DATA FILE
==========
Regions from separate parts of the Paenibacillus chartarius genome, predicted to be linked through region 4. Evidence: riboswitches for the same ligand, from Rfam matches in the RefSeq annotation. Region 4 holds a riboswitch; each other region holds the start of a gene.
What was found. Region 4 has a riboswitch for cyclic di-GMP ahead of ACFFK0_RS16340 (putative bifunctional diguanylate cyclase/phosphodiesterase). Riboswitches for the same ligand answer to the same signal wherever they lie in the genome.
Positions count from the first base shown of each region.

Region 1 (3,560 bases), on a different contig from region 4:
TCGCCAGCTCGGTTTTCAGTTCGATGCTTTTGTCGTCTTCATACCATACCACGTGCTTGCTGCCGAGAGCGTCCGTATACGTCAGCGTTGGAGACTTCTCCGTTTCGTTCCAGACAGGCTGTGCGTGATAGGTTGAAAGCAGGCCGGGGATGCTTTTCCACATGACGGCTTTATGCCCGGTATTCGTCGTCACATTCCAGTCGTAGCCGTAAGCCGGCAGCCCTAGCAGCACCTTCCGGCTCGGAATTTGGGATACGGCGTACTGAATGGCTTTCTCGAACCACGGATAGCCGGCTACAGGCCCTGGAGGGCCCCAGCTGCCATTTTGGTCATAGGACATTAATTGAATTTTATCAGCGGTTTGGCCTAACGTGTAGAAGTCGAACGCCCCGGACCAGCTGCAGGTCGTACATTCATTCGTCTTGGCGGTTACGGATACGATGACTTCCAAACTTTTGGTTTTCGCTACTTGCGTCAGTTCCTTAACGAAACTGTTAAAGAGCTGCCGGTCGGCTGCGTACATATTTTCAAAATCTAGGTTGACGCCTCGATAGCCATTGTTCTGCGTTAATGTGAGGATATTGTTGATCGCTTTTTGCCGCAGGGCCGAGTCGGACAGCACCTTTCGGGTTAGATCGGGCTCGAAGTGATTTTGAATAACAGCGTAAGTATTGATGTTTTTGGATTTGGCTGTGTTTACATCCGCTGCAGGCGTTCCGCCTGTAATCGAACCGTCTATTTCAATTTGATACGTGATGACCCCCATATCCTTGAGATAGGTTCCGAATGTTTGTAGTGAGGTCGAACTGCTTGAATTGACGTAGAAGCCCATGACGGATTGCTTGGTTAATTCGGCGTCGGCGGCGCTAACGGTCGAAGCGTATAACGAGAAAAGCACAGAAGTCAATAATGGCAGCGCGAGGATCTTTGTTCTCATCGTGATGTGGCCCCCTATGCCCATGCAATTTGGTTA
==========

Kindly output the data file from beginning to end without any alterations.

Regions from separate parts of the Paenibacillus chartarius genome, predicted to be linked through region 4. Evidence: riboswitches for the same ligand, from Rfam matches in the RefSeq annotation. Region 4 holds a riboswitch; each other region holds the start of a gene.
What was found. Region 4 has a riboswitch for cyclic di-GMP ahead of ACFFK0_RS16340 (putative bifunctional diguanylate cyclase/phosphodiesterase). Riboswitches for the same ligand answer to the same signal wherever they lie in the genome.
Positions count from the first base shown of each region.

Region 1 (3,560 bases), on a different contig from region 4:
TCGCCAGCTCGGTTTTCAGTTCGATGCTTTTGTCGTCTTCATACCATACCACGTGCTTGCTGCCGAGAGCGTCCGTATACGTCAGCGTTGGAGACTTCTCCGTTTCGTTCCAGACAGGCTGTGCGTGATAGGTTGAAAGCAGGCCGGGGATGCTTTTCCACATGACGGCTTTATGCCCGGTATTCGTCGTCACATTCCAGTCGTAGCCGTAAGCCGGCAGCCCTAGCAGCACCTTCCGGCTCGGAATTTGGGATACGGCGTACTGAATGGCTTTCTCGAACCACGGATAGCCGGCTACAGGCCCTGGAGGGCCCCAGCTGCCATTTTGGTCATAGGACATTAATTGAATTTTATCAGCGGTTTGGCCTAACGTGTAGAAGTCGAACGCCCCGGACCAGCTGCAGGTCGTACATTCATTCGTCTTGGCGGTTACGGATACGATGACTTCCAAACTTTTGGTTTTCGCTACTTGCGTCAGTTCCTTAACGAAACTGTTAAAGAGCTGCCGGTCGGCTGCGTACATATTTTCAAAATCTAGGTTGACGCCTCGATAGCCATTGTTCTGCGTTAATGTGAGGATATTGTTGATCGCTTTTTGCCGCAGGGCCGAGTCGGACAGCACCTTTCGGGTTAGATCGGGCTCGAAGTGATTTTGAATAACAGCGTAAGTATTGATGTTTTTGGATTTGGCTGTGTTTACATCCGCTGCAGGCGTTCCGCCTGTAATCGAACCGTCTATTTCAATTTGATACGTGATGACCCCCATATCCTTGAGATAGGTTCCGAATGTTTGTAGTGAGGTCGAACTGCTTGAATTGACGTAGAAGCCCATGACGGATTGCTTGGTTAATTCGGCGTCGGCGGCGCTAACGGTCGAAGCGTATAACGAGAAAAGCACAGAAGTCAATAATGGCAGCGCGAGGATCTTTGTTCTCATCGTGATGTGGCCCCCTATGCCCATGCAATTTGGTTA